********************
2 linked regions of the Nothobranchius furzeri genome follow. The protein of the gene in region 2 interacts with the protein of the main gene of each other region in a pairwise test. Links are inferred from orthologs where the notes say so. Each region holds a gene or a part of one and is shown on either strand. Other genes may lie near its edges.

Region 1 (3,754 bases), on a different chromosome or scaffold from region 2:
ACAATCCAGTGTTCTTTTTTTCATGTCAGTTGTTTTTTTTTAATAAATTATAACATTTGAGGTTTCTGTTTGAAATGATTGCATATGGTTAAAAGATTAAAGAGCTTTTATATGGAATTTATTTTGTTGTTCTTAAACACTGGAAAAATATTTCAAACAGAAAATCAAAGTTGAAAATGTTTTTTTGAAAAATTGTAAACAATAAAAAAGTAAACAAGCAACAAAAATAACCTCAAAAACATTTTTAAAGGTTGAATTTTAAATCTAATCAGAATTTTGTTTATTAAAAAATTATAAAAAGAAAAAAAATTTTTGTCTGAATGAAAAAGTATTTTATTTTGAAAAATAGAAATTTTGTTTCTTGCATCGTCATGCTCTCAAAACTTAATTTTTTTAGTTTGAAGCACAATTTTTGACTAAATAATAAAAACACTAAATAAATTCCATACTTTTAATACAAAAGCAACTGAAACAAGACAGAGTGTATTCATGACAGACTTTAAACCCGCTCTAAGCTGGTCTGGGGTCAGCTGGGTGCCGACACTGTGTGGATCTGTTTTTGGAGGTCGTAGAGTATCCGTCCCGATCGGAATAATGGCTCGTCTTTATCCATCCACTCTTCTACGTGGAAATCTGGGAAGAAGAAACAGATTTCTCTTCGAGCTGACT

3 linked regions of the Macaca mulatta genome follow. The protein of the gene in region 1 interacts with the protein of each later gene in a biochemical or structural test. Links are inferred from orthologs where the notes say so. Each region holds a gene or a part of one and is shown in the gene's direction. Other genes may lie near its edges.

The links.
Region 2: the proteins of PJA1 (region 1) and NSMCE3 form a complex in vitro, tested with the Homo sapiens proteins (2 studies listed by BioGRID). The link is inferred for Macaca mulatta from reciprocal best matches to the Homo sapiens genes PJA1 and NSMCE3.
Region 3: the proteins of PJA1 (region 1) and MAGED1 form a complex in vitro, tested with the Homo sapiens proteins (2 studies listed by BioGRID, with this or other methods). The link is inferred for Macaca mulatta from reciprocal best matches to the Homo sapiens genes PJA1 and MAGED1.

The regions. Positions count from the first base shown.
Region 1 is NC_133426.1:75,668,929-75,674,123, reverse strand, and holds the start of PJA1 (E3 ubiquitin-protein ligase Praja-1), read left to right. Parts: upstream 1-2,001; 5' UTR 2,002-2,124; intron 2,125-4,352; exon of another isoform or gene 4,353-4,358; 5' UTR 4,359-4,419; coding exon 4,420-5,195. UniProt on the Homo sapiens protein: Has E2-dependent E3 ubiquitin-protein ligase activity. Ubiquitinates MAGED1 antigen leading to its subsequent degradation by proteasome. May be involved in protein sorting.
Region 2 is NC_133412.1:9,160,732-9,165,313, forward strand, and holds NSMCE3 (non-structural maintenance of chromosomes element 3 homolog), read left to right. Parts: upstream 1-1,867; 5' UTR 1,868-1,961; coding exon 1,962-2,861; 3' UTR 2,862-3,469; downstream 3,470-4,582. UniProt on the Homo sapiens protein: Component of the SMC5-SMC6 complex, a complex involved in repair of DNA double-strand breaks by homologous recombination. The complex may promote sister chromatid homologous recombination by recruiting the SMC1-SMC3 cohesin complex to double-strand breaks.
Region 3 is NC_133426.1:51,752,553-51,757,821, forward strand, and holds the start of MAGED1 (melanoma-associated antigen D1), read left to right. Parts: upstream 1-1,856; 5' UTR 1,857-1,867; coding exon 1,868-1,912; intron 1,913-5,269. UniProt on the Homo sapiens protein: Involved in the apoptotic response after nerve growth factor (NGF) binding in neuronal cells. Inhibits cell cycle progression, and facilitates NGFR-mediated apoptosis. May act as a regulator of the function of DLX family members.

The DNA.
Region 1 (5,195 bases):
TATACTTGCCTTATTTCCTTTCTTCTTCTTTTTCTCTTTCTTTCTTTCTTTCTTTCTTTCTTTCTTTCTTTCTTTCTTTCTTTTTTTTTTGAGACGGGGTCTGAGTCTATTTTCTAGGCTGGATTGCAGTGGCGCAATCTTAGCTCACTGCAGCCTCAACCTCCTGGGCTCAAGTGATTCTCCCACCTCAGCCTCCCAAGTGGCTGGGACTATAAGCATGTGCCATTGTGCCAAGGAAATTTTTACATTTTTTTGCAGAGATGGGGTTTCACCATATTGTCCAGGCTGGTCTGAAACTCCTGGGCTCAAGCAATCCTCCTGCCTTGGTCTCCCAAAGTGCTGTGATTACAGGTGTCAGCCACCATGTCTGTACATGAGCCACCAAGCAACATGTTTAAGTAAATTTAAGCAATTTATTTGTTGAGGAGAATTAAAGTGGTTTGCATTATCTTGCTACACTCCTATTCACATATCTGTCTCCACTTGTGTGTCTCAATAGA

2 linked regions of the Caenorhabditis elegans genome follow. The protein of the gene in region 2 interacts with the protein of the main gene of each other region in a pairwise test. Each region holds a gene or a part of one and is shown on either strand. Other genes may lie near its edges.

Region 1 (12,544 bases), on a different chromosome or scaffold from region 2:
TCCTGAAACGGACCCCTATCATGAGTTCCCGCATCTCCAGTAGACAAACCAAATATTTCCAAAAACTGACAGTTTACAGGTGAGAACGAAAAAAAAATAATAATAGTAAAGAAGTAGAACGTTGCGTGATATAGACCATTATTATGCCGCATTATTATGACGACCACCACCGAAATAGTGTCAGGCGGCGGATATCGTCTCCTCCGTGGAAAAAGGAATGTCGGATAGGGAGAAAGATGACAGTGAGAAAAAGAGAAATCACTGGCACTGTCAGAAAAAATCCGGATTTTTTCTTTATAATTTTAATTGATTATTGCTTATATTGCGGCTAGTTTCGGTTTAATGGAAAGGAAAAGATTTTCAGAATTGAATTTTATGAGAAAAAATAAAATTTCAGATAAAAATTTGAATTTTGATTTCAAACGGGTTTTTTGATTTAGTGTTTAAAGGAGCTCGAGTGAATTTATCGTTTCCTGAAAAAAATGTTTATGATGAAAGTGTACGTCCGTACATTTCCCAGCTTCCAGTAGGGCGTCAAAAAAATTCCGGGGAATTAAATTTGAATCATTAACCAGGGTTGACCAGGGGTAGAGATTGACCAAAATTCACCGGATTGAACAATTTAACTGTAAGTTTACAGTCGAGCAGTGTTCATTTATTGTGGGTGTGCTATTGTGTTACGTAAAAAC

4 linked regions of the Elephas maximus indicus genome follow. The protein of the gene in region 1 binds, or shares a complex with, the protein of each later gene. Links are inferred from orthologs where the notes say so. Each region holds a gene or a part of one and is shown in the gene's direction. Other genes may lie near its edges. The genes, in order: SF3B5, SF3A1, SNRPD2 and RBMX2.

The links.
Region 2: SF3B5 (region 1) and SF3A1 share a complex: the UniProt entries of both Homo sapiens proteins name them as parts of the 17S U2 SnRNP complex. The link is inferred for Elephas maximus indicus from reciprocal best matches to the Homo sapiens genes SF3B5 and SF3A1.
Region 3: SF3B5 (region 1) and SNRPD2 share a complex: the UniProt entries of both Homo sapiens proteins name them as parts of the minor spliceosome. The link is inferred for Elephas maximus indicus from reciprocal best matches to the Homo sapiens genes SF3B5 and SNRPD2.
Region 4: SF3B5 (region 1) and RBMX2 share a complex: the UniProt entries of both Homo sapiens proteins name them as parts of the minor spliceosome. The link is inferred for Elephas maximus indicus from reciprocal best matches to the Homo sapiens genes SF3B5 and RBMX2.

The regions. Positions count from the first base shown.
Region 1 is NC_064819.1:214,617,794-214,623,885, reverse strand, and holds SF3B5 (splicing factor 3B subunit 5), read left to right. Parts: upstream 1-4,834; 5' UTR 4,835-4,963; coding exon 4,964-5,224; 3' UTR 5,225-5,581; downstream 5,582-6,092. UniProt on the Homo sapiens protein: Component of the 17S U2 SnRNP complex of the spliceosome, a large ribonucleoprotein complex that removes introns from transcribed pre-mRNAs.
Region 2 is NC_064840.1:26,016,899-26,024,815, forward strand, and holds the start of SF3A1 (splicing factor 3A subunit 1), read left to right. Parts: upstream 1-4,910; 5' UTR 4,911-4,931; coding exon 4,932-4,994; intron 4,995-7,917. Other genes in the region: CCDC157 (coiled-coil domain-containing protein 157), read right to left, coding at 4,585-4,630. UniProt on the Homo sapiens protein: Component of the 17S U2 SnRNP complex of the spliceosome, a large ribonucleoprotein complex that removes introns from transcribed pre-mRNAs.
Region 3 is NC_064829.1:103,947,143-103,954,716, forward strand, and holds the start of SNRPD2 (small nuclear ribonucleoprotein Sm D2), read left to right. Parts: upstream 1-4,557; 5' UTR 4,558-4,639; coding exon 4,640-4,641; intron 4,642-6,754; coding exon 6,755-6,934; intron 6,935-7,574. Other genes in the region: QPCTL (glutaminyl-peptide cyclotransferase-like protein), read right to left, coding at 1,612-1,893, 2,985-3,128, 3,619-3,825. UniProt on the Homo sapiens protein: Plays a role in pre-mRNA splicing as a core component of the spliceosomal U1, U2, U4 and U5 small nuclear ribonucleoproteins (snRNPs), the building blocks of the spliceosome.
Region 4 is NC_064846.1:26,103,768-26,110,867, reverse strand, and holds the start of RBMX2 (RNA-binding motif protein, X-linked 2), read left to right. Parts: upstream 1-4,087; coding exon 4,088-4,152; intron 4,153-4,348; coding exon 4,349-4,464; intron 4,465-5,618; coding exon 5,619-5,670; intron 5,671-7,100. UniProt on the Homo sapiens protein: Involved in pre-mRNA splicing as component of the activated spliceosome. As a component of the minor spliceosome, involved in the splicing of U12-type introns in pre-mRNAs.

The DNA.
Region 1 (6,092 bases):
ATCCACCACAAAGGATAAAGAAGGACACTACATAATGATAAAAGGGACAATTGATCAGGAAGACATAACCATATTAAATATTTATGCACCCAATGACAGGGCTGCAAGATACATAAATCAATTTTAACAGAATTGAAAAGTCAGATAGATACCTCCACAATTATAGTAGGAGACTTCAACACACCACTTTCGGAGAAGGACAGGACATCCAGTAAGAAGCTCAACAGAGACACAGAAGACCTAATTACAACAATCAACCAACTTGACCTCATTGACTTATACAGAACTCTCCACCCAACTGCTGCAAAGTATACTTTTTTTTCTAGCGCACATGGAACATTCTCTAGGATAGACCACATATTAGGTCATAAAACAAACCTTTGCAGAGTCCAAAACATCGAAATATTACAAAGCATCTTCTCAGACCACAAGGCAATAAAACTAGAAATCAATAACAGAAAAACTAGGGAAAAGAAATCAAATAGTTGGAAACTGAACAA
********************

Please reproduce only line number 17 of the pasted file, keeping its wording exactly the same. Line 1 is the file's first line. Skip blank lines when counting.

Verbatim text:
TCCTGAAACGGACCCCTATCATGAGTTCCCGCATCTCCAGTAGACAAACCAAATATTTCCAAAAACTGACAGTTTACAGGTGAGAACGAAAAAAAAATAATAATAGTAAAGAAGTAGAACGTTGCGTGATATAGACCATTATTATGCCGCATTATTATGACGACCACCACCGAAATAGTGTCAGGCGGCGGATATCGTCTCCTCCGTGGAAAAAGGAATGTCGGATAGGGAGAAAGATGACAGTGAGAAAAAGAGAAATCACTGGCACTGTCAGAAAAAATCCGGATTTTTTCTTTATAATTTTAATTGATTATTGCTTATATTGCGGCTAGTTTCGGTTTAATGGAAAGGAAAAGATTTTCAGAATTGAATTTTATGAGAAAAAATAAAATTTCAGATAAAAATTTGAATTTTGATTTCAAACGGGTTTTTTGATTTAGTGTTTAAAGGAGCTCGAGTGAATTTATCGTTTCCTGAAAAAAATGTTTATGATGAAAGTGTACGTCCGTACATTTCCCAGCTTCCAGTAGGGCGTCAAAAAAATTCCGGGGAATTAAATTTGAATCATTAACCAGGGTTGACCAGGGGTAGAGATTGACCAAAATTCACCGGATTGAACAATTTAACTGTAAGTTTACAGTCGAGCAGTGTTCATTTATTGTGGGTGTGCTATTGTGTTACGTAAAAAC